Osteoporosis is the deterioration of bone tissue. This condition, which occurs four times more in women than in men, can lead to chronic pain, severe stress on the bones and even immobility.
Often called a “silent disease,” osteoporosis can progress without the onset of any symptoms or pain. Loss of height or the emergence of a Dowager’s hump over years may occur; however, the initial diagnosis of osteoporosis often occurs after a bone fracture occurs.
Cause & Risk factors
Although there is no known cause for osteoporosis, there are risk factors — both inherent and lifestyle — that can increase the likelihood of developing the disease.
Genetic predisposition: Familial history and genetic makeup have been found to be associated with a higher risk of developing osteoporosis. If a parent has a history of broken bones, then his or her child is more likely to break a bone and have reduced bone mass.
Sex & age: Although men do suffer from osteoporosis, women are four times more likely to develop the ailment. While anyone of any age can have osteoporosis, the risk of experiencing serious fractures and chronic pain increases with age.
Menopause: Post-menopausal women have an increased susceptibility to osteoporosis due to loss of estrogen, which normally aids in protecting bone tissue.
Body composition: People who are thin and have small bones are more likely to develop osteoporosis than larger people.
Lifestyle: Several vitamins and minerals promote bone health. Two of the most crucial are calcium and vitamin D. Calcium serves as a building block for bones, while vitamin D enables the body to use that calcium. Other important elements that are essential to bone health include magnesium, potassium, vitamin K and healthy amounts of protein. Unbalanced diets and especially those lacking calcium and vitamin D can increase the risk of osteoporosis.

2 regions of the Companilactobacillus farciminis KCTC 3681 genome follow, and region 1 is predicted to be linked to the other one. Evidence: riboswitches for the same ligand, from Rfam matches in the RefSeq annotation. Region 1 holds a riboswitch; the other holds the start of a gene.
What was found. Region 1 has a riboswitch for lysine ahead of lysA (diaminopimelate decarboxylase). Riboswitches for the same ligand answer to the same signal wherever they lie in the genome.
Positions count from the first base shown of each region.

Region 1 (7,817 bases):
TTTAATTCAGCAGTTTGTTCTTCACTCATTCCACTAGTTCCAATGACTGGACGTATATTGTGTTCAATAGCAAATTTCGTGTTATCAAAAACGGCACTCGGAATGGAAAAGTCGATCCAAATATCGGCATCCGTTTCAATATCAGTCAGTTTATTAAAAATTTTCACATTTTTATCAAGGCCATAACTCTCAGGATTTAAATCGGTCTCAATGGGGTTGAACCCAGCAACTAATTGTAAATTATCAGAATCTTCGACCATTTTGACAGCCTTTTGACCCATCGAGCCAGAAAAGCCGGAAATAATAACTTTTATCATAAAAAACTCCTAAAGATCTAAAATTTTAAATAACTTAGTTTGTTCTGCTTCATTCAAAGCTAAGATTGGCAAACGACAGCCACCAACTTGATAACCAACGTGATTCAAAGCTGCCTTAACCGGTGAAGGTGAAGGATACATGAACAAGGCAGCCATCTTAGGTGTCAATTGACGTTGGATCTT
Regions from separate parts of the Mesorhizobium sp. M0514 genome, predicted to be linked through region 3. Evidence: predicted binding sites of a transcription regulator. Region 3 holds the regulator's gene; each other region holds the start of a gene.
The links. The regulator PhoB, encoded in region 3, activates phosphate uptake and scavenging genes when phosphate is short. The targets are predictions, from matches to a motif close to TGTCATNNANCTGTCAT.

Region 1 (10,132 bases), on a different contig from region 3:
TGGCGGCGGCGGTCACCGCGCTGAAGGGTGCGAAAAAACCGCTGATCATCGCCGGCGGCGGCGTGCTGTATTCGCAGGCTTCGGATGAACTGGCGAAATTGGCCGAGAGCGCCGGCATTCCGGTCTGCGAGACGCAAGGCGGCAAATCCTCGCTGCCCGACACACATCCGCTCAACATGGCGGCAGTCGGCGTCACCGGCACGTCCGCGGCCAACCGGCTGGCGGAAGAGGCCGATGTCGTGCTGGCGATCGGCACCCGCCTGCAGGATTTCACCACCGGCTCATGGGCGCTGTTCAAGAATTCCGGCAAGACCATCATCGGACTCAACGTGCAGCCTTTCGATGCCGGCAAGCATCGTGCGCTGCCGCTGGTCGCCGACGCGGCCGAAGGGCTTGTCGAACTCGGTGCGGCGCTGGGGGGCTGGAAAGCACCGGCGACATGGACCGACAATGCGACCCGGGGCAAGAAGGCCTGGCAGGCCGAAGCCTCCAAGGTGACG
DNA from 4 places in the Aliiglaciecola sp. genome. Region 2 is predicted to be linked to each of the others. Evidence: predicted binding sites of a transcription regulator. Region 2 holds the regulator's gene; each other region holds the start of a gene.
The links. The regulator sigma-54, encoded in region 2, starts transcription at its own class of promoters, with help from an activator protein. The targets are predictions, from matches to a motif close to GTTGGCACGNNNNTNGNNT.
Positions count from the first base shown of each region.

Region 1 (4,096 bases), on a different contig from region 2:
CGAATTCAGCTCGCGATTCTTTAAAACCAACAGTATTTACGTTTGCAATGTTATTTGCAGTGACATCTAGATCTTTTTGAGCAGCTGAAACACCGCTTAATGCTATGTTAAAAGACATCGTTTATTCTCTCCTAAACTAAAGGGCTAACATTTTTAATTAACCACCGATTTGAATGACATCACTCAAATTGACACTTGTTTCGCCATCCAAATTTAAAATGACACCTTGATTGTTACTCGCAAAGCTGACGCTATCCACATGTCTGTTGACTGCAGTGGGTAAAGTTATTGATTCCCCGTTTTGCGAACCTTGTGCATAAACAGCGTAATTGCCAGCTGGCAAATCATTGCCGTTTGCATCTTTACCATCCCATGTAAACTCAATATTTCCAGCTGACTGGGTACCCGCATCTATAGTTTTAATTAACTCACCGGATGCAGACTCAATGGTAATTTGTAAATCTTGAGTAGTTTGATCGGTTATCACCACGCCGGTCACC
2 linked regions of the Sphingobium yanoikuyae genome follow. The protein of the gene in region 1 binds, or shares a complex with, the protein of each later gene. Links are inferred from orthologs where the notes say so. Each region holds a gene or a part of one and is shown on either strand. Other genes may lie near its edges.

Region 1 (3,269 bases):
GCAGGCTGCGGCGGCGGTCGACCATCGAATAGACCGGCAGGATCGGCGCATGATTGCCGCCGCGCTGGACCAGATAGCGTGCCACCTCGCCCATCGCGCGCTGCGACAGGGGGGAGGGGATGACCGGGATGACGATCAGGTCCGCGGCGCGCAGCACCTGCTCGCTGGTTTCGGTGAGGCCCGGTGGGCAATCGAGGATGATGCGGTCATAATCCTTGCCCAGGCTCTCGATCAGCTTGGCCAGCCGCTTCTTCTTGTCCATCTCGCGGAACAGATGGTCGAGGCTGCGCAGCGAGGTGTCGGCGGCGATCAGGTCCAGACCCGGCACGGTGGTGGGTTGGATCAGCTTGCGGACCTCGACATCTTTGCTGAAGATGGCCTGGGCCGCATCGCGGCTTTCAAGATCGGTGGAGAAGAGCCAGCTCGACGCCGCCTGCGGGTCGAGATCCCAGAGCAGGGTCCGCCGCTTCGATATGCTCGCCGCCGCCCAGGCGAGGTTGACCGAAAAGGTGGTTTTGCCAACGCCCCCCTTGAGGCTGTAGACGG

Physical Activity & Weight Loss: People who are not physically active may be more susceptible to osteoporosis than those who are. Regular exercise that aids in bone growth and strength can lower risks of bone fractures. However, while regular exercise contributes to bone health, weight loss and its subsequent bone loss- especially after age 50, can increase risk of osteoporosis.
Medical history: A person who has one or more broken bones is more likely to break other bones. People, especially adults, who fracture bones may unknowingly already have osteoporosis. Also, the use of certain medication – including extended use of steroids (prednisone), thyroid medication, anticonvulsants and antacids, among others – can increase the risk of osteoporosis.
Treatment & Prevention of Osteoporosis
Treatment for osteoporosis can include dietary supplements, prescribed medication and adjustments to a person’s lifestyle. Some treatments prevent or slow bone loss, while others restore the needed materials that contribute to bone strength and protection.
Regular exercise and maintaining a well-balanced diet rich in calcium and vitamin D (or taking supplements to get the missing value) are all methods of lowering risk for osteoporosis.
Should You See a Chiropractor for Osteoporosis?
Of course you should let your doctor know you plan on seeing a chiropractor, hopefully University Chiropractic:) before you actually go.
At your initial visit to our office, the we will do a thorough physical exam, and we will likely take a few tests, such as x-rays if you don't have anything recent. From there, we will develop a treatment plan for you—one that may incorporate a variety of chiropractic treatments.
If your osteoporosis is advanced, we will most likely use a more gentle approach, such as soft tissue techniques, to address your pain and other symptoms. Over the past 20 years we have helped many people with osteoporosis.